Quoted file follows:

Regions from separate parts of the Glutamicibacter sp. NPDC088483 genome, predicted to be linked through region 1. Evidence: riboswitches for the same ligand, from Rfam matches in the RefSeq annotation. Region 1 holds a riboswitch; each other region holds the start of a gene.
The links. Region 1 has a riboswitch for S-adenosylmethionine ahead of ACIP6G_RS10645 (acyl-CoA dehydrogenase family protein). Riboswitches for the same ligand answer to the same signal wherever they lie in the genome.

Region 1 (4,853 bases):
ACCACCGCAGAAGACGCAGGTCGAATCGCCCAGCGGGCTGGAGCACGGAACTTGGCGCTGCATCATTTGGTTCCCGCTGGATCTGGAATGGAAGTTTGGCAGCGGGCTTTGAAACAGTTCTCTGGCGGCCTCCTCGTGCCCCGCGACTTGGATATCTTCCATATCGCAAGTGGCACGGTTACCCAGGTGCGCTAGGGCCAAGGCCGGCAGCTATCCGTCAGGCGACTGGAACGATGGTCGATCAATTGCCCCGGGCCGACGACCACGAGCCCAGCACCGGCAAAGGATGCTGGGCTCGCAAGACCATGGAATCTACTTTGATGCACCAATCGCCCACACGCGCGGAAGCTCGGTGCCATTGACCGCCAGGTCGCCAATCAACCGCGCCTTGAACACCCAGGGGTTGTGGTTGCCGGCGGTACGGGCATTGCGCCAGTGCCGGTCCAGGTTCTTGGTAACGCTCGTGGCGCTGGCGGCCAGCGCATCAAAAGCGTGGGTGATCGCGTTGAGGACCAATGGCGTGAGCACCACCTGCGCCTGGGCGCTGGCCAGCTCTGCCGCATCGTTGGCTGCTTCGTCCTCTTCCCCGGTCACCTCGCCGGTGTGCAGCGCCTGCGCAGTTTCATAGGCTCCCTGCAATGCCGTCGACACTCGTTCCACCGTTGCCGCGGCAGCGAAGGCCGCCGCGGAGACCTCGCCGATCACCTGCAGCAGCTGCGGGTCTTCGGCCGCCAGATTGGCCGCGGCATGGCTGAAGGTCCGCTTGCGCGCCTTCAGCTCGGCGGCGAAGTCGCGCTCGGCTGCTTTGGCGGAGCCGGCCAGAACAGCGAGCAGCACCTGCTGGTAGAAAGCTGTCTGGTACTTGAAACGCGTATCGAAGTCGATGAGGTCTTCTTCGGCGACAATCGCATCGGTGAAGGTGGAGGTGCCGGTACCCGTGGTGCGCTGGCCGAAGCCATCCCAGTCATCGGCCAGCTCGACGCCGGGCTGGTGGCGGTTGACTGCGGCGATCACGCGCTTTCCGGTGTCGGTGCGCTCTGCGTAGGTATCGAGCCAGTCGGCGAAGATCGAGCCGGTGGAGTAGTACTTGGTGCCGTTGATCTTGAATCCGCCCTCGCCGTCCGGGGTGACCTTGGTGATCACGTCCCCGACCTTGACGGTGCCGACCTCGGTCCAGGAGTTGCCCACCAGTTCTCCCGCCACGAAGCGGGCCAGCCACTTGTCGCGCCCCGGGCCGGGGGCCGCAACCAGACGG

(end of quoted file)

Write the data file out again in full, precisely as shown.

Regions from separate parts of the Glutamicibacter sp. NPDC088483 genome, predicted to be linked through region 1. Evidence: riboswitches for the same ligand, from Rfam matches in the RefSeq annotation. Region 1 holds a riboswitch; each other region holds the start of a gene.
The links. Region 1 has a riboswitch for S-adenosylmethionine ahead of ACIP6G_RS10645 (acyl-CoA dehydrogenase family protein). Riboswitches for the same ligand answer to the same signal wherever they lie in the genome.

Region 1 (4,853 bases):
ACCACCGCAGAAGACGCAGGTCGAATCGCCCAGCGGGCTGGAGCACGGAACTTGGCGCTGCATCATTTGGTTCCCGCTGGATCTGGAATGGAAGTTTGGCAGCGGGCTTTGAAACAGTTCTCTGGCGGCCTCCTCGTGCCCCGCGACTTGGATATCTTCCATATCGCAAGTGGCACGGTTACCCAGGTGCGCTAGGGCCAAGGCCGGCAGCTATCCGTCAGGCGACTGGAACGATGGTCGATCAATTGCCCCGGGCCGACGACCACGAGCCCAGCACCGGCAAAGGATGCTGGGCTCGCAAGACCATGGAATCTACTTTGATGCACCAATCGCCCACACGCGCGGAAGCTCGGTGCCATTGACCGCCAGGTCGCCAATCAACCGCGCCTTGAACACCCAGGGGTTGTGGTTGCCGGCGGTACGGGCATTGCGCCAGTGCCGGTCCAGGTTCTTGGTAACGCTCGTGGCGCTGGCGGCCAGCGCATCAAAAGCGTGGGTGATCGCGTTGAGGACCAATGGCGTGAGCACCACCTGCGCCTGGGCGCTGGCCAGCTCTGCCGCATCGTTGGCTGCTTCGTCCTCTTCCCCGGTCACCTCGCCGGTGTGCAGCGCCTGCGCAGTTTCATAGGCTCCCTGCAATGCCGTCGACACTCGTTCCACCGTTGCCGCGGCAGCGAAGGCCGCCGCGGAGACCTCGCCGATCACCTGCAGCAGCTGCGGGTCTTCGGCCGCCAGATTGGCCGCGGCATGGCTGAAGGTCCGCTTGCGCGCCTTCAGCTCGGCGGCGAAGTCGCGCTCGGCTGCTTTGGCGGAGCCGGCCAGAACAGCGAGCAGCACCTGCTGGTAGAAAGCTGTCTGGTACTTGAAACGCGTATCGAAGTCGATGAGGTCTTCTTCGGCGACAATCGCATCGGTGAAGGTGGAGGTGCCGGTACCCGTGGTGCGCTGGCCGAAGCCATCCCAGTCATCGGCCAGCTCGACGCCGGGCTGGTGGCGGTTGACTGCGGCGATCACGCGCTTTCCGGTGTCGGTGCGCTCTGCGTAGGTATCGAGCCAGTCGGCGAAGATCGAGCCGGTGGAGTAGTACTTGGTGCCGTTGATCTTGAATCCGCCCTCGCCGTCCGGGGTGACCTTGGTGATCACGTCCCCGACCTTGACGGTGCCGACCTCGGTCCAGGAGTTGCCCACCAGTTCTCCCGCCACGAAGCGGGCCAGCCACTTGTCGCGCCCCGGGCCGGGGGCCGCAACCAGACGG